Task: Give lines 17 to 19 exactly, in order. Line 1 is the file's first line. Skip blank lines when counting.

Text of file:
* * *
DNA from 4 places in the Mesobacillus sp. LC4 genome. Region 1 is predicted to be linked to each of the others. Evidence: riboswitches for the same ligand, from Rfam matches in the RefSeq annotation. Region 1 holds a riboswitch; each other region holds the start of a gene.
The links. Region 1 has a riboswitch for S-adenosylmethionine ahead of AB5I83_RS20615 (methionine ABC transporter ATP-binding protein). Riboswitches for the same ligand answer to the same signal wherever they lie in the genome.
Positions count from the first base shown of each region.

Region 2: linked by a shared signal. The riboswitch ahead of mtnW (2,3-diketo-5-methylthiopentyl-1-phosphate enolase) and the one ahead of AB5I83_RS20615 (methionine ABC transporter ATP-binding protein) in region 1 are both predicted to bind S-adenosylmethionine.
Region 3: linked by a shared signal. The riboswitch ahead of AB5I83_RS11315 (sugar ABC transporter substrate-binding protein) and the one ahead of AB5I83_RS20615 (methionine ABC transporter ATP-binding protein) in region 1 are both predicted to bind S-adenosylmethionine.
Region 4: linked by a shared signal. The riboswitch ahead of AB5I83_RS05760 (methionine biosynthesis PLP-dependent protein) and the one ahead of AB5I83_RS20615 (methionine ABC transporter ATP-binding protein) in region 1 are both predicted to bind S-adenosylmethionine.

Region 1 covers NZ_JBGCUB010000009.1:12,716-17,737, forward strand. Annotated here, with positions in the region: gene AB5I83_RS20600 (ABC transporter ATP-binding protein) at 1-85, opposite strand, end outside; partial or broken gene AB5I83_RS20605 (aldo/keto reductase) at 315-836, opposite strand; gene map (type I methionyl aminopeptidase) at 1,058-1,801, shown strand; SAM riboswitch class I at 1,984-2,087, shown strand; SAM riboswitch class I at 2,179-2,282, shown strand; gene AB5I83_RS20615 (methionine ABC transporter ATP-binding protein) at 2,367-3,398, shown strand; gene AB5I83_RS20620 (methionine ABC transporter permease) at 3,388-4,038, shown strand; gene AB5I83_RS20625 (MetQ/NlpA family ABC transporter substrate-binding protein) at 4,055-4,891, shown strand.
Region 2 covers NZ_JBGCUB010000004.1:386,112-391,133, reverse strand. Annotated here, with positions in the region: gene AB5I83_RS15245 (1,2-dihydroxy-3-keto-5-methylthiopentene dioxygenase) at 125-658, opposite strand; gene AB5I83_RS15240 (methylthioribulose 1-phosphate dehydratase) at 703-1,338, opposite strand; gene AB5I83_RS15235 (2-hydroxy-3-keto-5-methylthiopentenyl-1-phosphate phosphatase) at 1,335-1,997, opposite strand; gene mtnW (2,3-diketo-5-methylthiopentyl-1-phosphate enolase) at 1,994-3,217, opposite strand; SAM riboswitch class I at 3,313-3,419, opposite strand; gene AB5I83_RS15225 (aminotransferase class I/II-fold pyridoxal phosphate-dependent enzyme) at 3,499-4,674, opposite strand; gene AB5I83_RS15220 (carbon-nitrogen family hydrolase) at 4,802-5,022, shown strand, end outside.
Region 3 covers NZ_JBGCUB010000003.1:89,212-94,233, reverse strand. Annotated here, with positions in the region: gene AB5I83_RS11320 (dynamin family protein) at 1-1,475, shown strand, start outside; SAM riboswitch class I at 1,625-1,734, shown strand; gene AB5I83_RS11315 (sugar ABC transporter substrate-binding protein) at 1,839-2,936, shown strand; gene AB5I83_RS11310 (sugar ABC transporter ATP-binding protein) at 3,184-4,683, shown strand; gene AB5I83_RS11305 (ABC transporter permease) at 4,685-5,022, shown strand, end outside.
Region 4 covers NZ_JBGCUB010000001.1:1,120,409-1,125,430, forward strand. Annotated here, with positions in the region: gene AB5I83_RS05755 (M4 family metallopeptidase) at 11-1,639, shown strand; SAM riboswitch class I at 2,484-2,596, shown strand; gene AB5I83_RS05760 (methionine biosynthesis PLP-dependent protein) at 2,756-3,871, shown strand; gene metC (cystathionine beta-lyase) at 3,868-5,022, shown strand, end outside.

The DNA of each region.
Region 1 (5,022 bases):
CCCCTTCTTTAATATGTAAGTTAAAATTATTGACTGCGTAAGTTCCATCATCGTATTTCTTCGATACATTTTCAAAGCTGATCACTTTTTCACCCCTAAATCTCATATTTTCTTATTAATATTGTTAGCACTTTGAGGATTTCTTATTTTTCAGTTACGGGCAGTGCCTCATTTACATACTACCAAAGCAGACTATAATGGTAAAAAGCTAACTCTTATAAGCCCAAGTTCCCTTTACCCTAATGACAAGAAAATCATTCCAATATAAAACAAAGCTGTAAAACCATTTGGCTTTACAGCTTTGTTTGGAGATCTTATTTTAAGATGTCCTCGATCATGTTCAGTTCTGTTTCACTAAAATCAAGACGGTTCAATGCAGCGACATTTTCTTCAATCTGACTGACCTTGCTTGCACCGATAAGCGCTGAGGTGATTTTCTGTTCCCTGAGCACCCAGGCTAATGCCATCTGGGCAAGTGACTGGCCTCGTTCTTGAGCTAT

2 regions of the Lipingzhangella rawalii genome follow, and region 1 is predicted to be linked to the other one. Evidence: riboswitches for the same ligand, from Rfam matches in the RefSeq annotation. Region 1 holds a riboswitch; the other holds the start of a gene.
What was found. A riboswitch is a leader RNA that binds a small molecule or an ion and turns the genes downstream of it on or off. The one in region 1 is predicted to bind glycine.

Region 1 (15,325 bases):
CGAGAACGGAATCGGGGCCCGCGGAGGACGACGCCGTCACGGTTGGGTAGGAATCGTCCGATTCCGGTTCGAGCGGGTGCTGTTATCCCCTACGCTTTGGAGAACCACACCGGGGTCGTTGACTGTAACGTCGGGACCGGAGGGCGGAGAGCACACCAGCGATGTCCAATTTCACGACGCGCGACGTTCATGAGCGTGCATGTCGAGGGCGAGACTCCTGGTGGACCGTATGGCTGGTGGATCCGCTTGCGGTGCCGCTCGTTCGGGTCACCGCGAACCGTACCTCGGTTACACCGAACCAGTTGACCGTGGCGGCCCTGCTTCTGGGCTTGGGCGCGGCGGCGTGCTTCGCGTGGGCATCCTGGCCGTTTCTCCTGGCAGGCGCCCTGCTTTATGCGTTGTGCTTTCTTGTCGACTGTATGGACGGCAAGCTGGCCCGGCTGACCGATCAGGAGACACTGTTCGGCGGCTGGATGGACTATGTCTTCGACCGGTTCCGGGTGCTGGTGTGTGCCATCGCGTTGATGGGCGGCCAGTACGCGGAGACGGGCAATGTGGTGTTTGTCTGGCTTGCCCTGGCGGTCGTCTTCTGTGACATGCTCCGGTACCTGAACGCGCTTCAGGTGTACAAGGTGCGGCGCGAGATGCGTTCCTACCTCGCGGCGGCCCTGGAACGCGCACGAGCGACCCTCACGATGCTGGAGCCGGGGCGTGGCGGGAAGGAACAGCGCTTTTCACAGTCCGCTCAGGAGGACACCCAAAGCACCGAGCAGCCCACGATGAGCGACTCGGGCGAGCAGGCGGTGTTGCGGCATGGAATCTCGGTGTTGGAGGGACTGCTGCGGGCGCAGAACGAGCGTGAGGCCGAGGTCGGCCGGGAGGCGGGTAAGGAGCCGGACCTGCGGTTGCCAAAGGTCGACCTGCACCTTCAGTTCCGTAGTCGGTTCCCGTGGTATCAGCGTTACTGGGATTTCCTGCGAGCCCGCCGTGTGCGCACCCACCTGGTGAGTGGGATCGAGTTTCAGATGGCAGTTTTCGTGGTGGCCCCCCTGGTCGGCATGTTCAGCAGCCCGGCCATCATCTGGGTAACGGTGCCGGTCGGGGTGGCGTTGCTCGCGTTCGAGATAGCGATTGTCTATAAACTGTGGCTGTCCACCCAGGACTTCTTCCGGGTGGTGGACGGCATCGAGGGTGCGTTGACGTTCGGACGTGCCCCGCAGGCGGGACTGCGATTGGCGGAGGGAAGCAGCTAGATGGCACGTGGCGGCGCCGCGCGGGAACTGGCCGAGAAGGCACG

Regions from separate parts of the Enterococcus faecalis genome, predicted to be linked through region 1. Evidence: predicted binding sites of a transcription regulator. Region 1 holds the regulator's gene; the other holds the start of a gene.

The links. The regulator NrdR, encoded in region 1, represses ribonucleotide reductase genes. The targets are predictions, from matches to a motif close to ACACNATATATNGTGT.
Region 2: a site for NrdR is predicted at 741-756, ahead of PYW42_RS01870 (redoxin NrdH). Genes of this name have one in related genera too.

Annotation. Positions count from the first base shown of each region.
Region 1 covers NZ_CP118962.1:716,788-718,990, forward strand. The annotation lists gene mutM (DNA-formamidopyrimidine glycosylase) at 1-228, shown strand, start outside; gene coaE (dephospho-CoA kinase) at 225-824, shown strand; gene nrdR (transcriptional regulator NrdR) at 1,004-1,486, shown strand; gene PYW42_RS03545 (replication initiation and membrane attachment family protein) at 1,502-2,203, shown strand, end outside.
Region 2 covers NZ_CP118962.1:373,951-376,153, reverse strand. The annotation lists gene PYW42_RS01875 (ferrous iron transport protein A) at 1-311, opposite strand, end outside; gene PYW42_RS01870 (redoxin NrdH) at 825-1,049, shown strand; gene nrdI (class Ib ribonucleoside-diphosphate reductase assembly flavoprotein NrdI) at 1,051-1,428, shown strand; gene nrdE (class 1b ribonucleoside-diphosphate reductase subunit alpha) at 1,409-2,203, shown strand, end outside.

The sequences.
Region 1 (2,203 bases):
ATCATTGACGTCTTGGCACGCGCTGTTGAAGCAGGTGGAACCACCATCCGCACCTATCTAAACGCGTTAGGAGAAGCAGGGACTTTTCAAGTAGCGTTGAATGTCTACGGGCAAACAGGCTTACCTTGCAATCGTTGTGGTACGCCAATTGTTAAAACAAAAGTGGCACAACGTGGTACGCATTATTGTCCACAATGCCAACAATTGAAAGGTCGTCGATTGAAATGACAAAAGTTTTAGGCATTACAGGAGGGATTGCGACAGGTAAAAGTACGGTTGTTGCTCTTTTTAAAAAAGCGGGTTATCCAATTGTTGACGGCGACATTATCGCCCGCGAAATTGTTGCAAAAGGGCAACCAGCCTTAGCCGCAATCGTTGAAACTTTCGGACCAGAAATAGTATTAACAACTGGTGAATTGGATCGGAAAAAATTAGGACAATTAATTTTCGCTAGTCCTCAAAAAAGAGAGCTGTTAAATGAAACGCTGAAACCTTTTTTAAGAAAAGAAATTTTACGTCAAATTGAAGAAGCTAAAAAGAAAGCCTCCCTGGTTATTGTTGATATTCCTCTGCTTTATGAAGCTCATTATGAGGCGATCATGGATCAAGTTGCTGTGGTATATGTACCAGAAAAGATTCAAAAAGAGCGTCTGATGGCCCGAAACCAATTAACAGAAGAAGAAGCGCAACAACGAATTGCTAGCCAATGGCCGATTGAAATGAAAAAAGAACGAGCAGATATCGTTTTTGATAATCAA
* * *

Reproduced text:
CGAGAACGGAATCGGGGCCCGCGGAGGACGACGCCGTCACGGTTGGGTAGGAATCGTCCGATTCCGGTTCGAGCGGGTGCTGTTATCCCCTACGCTTTGGAGAACCACACCGGGGTCGTTGACTGTAACGTCGGGACCGGAGGGCGGAGAGCACACCAGCGATGTCCAATTTCACGACGCGCGACGTTCATGAGCGTGCATGTCGAGGGCGAGACTCCTGGTGGACCGTATGGCTGGTGGATCCGCTTGCGGTGCCGCTCGTTCGGGTCACCGCGAACCGTACCTCGGTTACACCGAACCAGTTGACCGTGGCGGCCCTGCTTCTGGGCTTGGGCGCGGCGGCGTGCTTCGCGTGGGCATCCTGGCCGTTTCTCCTGGCAGGCGCCCTGCTTTATGCGTTGTGCTTTCTTGTCGACTGTATGGACGGCAAGCTGGCCCGGCTGACCGATCAGGAGACACTGTTCGGCGGCTGGATGGACTATGTCTTCGACCGGTTCCGGGTGCTGGTGTGTGCCATCGCGTTGATGGGCGGCCAGTACGCGGAGACGGGCAATGTGGTGTTTGTCTGGCTTGCCCTGGCGGTCGTCTTCTGTGACATGCTCCGGTACCTGAACGCGCTTCAGGTGTACAAGGTGCGGCGCGAGATGCGTTCCTACCTCGCGGCGGCCCTGGAACGCGCACGAGCGACCCTCACGATGCTGGAGCCGGGGCGTGGCGGGAAGGAACAGCGCTTTTCACAGTCCGCTCAGGAGGACACCCAAAGCACCGAGCAGCCCACGATGAGCGACTCGGGCGAGCAGGCGGTGTTGCGGCATGGAATCTCGGTGTTGGAGGGACTGCTGCGGGCGCAGAACGAGCGTGAGGCCGAGGTCGGCCGGGAGGCGGGTAAGGAGCCGGACCTGCGGTTGCCAAAGGTCGACCTGCACCTTCAGTTCCGTAGTCGGTTCCCGTGGTATCAGCGTTACTGGGATTTCCTGCGAGCCCGCCGTGTGCGCACCCACCTGGTGAGTGGGATCGAGTTTCAGATGGCAGTTTTCGTGGTGGCCCCCCTGGTCGGCATGTTCAGCAGCCCGGCCATCATCTGGGTAACGGTGCCGGTCGGGGTGGCGTTGCTCGCGTTCGAGATAGCGATTGTCTATAAACTGTGGCTGTCCACCCAGGACTTCTTCCGGGTGGTGGACGGCATCGAGGGTGCGTTGACGTTCGGACGTGCCCCGCAGGCGGGACTGCGATTGGCGGAGGGAAGCAGCTAGATGGCACGTGGCGGCGCCGCGCGGGAACTGGCCGAGAAGGCACG

Regions from separate parts of the Enterococcus faecalis genome, predicted to be linked through region 1. Evidence: predicted binding sites of a transcription regulator. Region 1 holds the regulator's gene; the other holds the start of a gene.

The links. The regulator NrdR, encoded in region 1, represses ribonucleotide reductase genes. The targets are predictions, from matches to a motif close to ACACNATATATNGTGT.